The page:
(iii) This is essentially because once the Foreigners Tribunal decides that an individual is a foreigner, she is sent to a detention camp where she is to be kept until she can be sent back to her country of origin

Conclusion
(i) Natural rights theorists assert that basic rights should be available even if only a single human being remains on earth, but history demonstrates that resistance and political mobilization are the first steps towards asserting such rights.
(ii) This asymmetry is neither new nor unprecedented. It is just a constant reminder of the world order we live in, where the “rightlessness of the stateless is assumed, rather than asserted, let alone argued.”


PAGE NUMBER 9

News: Labour Bills passed amid boycott

UPSC Syllabus Heading: GS 2
Sub Topic: Parliament and State Legislatures—Structure, Functioning, Conduct of Business, Powers & Privileges and Issues Arising out of these.

Context
Parliament on Wednesday passed three Bills that complete the government’s codification of 29 labour laws into four codes, with the Rajya Sabha passing the Industrial Relations Code, 2020, the Occupational Safety, Health and Working Conditions Code, 2020 and the Social Security Code, 2020.

The Hindu Analysis - 24th Sept 2020 Current Affairs Notes | EduRev
Key particulars
(i) Three labour Bills, the parties said the Bills were passed in the absence of the Opposition parties. “It will be a great blot on our democracy. 
(ii) The parties had sent a common memorandum to President Kovind, urging him to return the Bills, arguing that their passage in the Rajya Sabha was flawed.
(iii) Responding to concern that the Industrial Relations Code had imposed a 14day notice period for strikes, Mr. Gangwar said: “The government   has not taken away the   workers’ right to strike.”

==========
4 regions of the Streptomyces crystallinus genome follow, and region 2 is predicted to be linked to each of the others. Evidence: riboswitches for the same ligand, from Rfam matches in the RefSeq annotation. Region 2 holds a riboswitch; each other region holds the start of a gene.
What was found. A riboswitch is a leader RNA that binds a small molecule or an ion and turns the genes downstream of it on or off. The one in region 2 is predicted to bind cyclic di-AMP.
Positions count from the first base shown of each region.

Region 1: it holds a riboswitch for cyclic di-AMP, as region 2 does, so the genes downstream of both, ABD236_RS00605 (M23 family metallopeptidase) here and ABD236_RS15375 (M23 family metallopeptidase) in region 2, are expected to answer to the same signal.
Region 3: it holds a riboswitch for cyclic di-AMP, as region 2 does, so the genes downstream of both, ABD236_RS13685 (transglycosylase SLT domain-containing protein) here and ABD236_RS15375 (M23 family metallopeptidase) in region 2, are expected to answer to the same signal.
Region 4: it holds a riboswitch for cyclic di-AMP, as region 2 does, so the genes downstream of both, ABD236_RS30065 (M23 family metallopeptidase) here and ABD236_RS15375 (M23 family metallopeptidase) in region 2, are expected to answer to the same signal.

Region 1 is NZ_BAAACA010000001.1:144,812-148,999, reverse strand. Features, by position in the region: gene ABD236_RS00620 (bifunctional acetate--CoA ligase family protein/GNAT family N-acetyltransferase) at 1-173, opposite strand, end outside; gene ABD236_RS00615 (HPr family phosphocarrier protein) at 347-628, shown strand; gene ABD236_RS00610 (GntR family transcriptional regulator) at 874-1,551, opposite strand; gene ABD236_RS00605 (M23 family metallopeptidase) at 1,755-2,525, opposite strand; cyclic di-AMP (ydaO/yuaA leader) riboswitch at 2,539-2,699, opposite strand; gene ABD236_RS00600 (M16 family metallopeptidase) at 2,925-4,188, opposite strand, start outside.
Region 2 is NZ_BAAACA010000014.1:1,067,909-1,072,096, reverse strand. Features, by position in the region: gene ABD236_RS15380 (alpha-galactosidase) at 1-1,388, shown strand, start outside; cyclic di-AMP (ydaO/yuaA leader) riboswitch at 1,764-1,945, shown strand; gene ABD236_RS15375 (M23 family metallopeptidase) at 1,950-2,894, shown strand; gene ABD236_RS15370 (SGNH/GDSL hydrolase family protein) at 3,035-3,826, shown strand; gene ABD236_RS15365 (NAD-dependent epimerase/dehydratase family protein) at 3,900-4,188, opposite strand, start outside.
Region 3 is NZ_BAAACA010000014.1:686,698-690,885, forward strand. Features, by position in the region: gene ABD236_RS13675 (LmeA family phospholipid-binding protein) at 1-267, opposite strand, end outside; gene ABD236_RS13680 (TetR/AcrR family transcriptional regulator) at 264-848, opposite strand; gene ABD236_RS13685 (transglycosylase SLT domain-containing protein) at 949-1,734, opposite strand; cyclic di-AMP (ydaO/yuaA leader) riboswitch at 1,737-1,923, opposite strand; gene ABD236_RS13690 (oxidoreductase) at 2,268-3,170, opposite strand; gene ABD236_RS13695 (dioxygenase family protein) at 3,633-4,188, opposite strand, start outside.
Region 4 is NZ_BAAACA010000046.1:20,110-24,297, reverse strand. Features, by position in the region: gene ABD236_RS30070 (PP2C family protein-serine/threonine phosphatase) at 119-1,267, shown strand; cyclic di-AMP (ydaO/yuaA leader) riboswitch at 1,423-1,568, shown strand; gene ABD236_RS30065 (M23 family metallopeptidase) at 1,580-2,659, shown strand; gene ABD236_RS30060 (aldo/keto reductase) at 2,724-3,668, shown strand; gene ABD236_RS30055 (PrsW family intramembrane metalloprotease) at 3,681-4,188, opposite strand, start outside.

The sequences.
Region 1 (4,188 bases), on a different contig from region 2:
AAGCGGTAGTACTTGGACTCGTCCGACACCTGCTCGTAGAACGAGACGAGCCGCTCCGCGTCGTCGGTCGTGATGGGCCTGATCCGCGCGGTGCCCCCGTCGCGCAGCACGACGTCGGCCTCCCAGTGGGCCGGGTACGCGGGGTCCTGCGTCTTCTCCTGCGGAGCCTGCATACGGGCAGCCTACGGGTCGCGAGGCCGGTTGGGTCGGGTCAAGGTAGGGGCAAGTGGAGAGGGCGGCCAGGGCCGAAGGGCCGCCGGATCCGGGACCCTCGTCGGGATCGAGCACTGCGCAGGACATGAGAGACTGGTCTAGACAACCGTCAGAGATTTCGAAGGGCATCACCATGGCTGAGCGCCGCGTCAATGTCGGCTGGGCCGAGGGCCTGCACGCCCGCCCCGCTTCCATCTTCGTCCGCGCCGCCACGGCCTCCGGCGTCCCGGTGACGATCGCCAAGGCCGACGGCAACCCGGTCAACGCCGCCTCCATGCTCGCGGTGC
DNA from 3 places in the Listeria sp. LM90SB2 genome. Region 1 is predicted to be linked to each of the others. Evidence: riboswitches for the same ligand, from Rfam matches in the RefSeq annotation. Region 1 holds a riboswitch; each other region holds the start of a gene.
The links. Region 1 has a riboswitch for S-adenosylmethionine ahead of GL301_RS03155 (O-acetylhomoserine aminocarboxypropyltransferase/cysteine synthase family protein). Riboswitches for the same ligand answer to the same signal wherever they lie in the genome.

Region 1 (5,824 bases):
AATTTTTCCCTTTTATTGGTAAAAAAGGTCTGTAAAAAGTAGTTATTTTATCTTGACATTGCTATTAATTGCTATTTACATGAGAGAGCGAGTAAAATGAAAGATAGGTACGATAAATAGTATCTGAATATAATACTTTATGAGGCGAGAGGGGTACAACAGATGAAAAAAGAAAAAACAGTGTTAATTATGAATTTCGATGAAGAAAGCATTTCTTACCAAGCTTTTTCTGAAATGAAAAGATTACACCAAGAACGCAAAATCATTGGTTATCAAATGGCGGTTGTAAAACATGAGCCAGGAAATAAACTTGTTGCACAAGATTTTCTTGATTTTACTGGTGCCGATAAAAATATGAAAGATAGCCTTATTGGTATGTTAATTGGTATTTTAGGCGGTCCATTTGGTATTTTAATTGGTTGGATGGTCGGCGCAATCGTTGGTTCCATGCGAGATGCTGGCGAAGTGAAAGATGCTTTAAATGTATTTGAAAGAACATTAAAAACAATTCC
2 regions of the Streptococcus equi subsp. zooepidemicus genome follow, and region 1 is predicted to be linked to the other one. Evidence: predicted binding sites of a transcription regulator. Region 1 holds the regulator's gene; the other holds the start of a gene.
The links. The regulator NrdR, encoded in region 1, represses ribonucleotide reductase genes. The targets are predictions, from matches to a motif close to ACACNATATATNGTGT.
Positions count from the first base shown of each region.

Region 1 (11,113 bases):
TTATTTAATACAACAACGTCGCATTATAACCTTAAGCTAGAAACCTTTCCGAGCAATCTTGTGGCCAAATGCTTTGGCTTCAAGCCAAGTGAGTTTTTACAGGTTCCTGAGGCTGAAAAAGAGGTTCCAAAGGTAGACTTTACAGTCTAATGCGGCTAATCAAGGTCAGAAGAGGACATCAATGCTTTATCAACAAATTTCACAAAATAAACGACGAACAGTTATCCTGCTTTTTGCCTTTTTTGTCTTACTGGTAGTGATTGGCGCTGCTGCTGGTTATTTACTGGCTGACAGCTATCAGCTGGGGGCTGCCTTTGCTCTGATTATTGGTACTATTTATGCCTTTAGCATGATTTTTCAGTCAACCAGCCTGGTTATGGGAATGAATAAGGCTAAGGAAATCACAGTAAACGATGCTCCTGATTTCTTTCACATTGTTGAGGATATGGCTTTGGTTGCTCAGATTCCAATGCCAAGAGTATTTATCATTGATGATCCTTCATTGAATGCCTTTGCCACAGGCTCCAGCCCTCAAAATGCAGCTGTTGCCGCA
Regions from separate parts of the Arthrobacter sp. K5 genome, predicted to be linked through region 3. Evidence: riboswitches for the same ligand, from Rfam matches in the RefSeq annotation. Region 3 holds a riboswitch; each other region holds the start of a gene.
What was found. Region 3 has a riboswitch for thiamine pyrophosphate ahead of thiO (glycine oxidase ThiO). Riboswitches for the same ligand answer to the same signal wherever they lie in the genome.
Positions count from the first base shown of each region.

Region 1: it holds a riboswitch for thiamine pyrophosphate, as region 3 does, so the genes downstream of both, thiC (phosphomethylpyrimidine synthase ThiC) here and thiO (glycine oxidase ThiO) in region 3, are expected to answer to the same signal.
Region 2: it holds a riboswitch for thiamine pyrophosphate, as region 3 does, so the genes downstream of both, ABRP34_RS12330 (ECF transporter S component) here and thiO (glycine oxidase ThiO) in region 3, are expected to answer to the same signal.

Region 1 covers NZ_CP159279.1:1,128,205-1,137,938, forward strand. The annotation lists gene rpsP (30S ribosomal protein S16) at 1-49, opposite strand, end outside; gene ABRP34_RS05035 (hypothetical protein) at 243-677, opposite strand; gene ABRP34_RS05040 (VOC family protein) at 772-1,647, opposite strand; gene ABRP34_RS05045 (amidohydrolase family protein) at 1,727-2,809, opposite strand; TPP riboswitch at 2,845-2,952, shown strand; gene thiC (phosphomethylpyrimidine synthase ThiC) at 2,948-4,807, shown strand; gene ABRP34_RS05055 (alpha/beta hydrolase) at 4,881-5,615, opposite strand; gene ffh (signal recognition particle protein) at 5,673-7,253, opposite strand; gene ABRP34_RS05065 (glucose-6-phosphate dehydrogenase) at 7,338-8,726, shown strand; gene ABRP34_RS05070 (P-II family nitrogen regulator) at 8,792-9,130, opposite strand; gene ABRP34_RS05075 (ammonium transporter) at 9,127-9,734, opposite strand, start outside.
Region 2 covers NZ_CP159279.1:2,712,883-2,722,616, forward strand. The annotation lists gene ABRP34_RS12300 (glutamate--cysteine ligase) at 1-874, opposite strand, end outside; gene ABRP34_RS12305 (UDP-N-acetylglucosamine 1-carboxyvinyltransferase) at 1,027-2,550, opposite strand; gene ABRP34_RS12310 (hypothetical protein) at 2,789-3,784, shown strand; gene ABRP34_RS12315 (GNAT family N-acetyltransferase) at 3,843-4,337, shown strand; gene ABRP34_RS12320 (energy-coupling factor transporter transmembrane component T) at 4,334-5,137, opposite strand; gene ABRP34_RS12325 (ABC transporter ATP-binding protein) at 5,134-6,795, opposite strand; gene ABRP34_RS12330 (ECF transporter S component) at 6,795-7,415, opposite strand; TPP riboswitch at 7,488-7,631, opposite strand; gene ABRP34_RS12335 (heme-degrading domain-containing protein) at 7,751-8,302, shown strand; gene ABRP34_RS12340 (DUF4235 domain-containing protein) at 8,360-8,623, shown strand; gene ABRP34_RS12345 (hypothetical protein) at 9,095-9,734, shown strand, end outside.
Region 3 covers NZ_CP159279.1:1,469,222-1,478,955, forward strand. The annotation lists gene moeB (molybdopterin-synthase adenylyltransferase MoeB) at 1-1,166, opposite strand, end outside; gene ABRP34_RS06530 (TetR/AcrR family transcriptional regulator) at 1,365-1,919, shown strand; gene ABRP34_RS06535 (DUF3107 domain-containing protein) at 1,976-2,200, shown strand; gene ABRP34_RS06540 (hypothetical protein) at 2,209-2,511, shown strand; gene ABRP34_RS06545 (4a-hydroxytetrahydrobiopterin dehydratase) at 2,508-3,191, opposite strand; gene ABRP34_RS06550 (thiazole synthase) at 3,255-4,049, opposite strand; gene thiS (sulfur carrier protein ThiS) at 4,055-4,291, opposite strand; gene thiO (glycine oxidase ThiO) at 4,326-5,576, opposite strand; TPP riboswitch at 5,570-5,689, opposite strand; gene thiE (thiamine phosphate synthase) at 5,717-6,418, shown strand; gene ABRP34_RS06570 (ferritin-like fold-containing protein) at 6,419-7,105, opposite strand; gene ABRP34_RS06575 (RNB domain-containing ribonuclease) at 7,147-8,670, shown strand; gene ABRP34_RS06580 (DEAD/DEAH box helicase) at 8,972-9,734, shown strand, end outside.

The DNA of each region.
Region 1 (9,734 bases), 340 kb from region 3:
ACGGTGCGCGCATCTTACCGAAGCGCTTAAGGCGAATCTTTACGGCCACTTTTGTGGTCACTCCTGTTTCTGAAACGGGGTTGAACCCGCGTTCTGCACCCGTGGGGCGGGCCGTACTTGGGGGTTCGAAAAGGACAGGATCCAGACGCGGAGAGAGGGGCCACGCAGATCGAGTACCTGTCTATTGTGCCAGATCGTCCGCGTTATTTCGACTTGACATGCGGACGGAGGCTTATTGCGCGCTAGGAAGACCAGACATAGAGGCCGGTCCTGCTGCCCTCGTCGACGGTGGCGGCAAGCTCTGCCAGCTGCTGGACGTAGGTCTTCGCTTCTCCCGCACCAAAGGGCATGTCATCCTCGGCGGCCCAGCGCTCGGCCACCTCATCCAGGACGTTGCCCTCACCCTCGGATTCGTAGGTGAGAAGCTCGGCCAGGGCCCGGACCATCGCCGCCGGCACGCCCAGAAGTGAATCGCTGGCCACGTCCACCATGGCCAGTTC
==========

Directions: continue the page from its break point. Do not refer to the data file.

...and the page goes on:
(iv) The Minister said the changes in the labour laws were needed for the welfare of workers and the promotion of industries.
(v) He said for the first time, 50 crore workers of the organised and unorganized sectors, as well as the self-employed, were covered under minimum wage and social security laws. 
(vi) Platform and gig workers were covered under the Social Security Code as well, giving the government the power to formulate social security schemes for them.
(vii) The IR Code will allow companies with under 300 workers to decide on termination and other service conditions of employees without prior approval, as opposed to companies with less than 100 staff as of now.


PAGE NUMBER 13

News: G4 seeks time-bound reform of the Security Council

UPSC Syllabus Heading: GS 2
Sub Topic: Bilateral, Regional and Global Groupings and Agreements involving India and/or affecting India’s interests

Context
Foreign Ministers from the Group of 4 — India, Brazil, Japan and Germany — a group that is seeking permanent membership of the UN Security Council (UNSC), met virtually on Wednesday to further their objective.

The Hindu Analysis - 24th Sept 2020 Current Affairs Notes | EduRev


Key particular
(i) Four countries stressed delivering concrete outcomes, in writing and within a time frame
(ii) Foreign Ministers Meeting that called for a decisive push for UNSC reforms during #UN75.
(iii) Unanimous call for text based negotiations in a fixed time frameto the United Nations,”
(iv) as per a joint press statement released by the Ministry of External AffairsThe G4 will work with other reform-minded countries and groups” to start textbased negotiations (TBN) without delay and seek “concrete outcomes” during the 75th session of the UN General Assembly, which has just begun and lasts until next September.
(v) “G4 Ministers reiterated support for each other’s membership to the UNSC “given the capacity and willingness to take on major responsibilities with regard to the maintenance of international peace and security”,
(vi) India, which, in January, will commence a two year nonpermanent term on the   UNSC, has long sought a permanent seat at the Council and is a proponent of other UNSC reforms — such as increasing the number of permanent (currently five) and nonpermanent (currently 10) seats and ensuring greater representation for Africa
(vii)Africa needs to be represented in both the permanent and nonpermanent categories of membership of a reformed and expanded Security Council to correct the historical injustice against this continent with regard to its underrepresentation in the Security Council,” the G4 countries said. India is a proponent of textbased negotiations at the UN.